Healthy Relationships with Money and your SO

Lots of people say money complicates things. Well, it may be true in some situations but being transparent about your significant other and money is important. Over the years you will attract what you are worth and what you put out there. How you act to others is a direct effect of how others will view you, this is not only for significant others but friends, family, etc. You worried you are with the wrong person or attracting the wrong people you might need to start reevaluating yourself.

Speak to your partners. Do you like saving money? Do you like investing? Do you like getting good deals? Communication is key. Being on the same page with each other is important to know each other’s values. By doing so, as partners you can start compromising to avoid unsaid annoyances. Letting each other know right from the beginning shows exactly who you are and who they are. It makes it easy to find someone like you or believes in the same things as you.

Money may be a taboo topic. Having conversations about money is early is key because it keeps a long-term relationship going. In a serious relationship, it is important to know whether your long-term financial goals will clash together or complement each other. For example, if one partner is extremely frugal and plans on early retirement while the other is living in the moment, eventually one will give in to the other beliefs. This can lead to resentment which is never healthy in a relationship.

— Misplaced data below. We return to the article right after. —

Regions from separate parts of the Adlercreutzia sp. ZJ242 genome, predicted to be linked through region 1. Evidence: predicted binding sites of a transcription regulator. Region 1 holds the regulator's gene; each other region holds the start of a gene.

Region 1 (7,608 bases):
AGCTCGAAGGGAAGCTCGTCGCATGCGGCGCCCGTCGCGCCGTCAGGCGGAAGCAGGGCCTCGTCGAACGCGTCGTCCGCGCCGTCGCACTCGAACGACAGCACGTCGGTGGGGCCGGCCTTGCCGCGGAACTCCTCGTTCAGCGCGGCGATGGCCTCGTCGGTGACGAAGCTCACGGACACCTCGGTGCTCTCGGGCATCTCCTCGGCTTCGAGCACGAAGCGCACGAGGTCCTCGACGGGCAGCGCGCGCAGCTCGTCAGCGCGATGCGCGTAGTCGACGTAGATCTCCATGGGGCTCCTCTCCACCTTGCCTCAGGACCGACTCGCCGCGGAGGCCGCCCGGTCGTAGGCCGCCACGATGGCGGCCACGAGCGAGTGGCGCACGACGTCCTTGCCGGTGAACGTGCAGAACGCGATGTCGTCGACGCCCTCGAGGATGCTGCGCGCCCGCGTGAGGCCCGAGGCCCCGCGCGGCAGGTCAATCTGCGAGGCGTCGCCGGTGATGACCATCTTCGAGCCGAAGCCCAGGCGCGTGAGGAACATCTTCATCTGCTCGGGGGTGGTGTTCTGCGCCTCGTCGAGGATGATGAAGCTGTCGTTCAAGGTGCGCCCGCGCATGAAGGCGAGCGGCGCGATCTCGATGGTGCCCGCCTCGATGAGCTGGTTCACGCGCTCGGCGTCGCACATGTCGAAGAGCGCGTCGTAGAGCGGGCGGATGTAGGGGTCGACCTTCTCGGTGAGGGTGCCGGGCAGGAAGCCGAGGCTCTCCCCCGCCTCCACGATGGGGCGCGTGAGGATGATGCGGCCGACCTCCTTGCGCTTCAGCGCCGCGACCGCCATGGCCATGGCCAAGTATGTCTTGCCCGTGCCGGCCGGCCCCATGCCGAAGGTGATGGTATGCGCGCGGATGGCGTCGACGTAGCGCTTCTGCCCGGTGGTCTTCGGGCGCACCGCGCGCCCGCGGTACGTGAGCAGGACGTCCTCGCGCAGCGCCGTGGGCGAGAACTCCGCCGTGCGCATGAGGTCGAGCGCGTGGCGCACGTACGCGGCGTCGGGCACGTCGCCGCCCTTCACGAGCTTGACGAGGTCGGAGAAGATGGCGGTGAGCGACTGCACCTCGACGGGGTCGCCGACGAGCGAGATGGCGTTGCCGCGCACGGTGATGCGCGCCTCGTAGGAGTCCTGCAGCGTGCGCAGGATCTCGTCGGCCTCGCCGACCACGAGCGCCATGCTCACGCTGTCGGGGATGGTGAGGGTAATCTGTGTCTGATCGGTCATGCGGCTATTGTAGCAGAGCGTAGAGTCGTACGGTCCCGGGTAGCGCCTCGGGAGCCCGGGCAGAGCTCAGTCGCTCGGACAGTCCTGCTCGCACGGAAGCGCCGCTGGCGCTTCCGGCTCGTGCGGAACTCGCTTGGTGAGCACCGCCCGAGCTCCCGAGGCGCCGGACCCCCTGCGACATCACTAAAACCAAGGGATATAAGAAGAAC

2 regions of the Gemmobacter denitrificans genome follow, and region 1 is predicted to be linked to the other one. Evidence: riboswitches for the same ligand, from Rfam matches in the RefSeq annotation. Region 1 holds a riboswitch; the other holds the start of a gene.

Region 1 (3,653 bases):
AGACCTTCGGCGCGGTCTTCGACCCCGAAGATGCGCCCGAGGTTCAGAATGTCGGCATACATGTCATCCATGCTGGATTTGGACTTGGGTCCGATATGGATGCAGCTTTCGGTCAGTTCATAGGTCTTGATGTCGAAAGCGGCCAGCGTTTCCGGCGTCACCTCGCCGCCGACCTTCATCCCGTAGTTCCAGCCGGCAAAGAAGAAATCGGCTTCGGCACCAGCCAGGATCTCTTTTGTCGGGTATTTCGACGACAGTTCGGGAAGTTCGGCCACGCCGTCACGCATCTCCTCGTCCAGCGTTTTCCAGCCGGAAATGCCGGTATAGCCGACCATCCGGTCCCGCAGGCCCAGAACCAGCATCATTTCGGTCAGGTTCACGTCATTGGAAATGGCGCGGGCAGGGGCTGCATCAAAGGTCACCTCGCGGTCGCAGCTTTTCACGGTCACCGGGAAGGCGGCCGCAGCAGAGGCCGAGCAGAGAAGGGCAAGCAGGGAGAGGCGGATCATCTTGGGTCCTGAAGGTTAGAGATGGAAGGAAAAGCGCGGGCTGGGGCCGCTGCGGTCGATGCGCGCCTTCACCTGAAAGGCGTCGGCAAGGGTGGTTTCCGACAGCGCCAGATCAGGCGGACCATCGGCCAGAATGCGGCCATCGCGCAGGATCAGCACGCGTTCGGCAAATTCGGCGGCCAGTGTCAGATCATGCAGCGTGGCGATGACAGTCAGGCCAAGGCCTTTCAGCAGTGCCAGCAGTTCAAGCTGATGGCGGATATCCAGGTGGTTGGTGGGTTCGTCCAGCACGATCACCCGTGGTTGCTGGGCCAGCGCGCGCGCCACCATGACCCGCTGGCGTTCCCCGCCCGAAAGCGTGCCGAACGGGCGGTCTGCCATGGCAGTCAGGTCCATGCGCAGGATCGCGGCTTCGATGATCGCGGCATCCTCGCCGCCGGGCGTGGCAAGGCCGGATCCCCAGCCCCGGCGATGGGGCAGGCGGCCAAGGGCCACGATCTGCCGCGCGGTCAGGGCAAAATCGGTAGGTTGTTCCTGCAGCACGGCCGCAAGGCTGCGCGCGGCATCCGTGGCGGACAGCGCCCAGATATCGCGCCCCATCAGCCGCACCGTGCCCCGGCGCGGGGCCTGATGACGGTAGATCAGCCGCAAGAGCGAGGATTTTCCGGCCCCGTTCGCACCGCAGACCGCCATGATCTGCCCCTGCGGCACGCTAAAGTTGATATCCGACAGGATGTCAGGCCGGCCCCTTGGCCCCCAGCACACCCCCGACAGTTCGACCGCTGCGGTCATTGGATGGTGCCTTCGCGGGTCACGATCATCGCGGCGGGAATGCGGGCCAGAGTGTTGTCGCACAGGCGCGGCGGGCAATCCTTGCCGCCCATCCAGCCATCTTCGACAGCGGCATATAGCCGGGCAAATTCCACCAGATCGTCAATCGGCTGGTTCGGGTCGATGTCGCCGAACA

There is no one size fits all. It is important to acknowledge your ideals should line up with your significant others so you can work together towards goals and things to save for. This has nothing to do with someone’s earnings in a year, this is simply about someone’s financial responsibilities. This is about setting expectations upfront without unexpected surprises. Generally, it is important for a relationship to have a healthy and positive attitude towards finance and many other aspects of a relationship. As long as there is a unified outlook on saving, investing, borrowing, and cost of living you will be able to find a balance of joy.

You cannot change someone. Do not expect you can change someone’s spending habits immediately without the other person wanting to change. Fundamentally if you see flaws that you try to fix to fit the mold of your desired partner, the most likely means they are not the one for you. It is better to see that earlier than later to free yourself up for a potentially better candidate.  

 

Lucas Zhang was a Finance major at Ohio State University. He writes about finance, mortgages, and technology for Irish Mortgage Brokers. 

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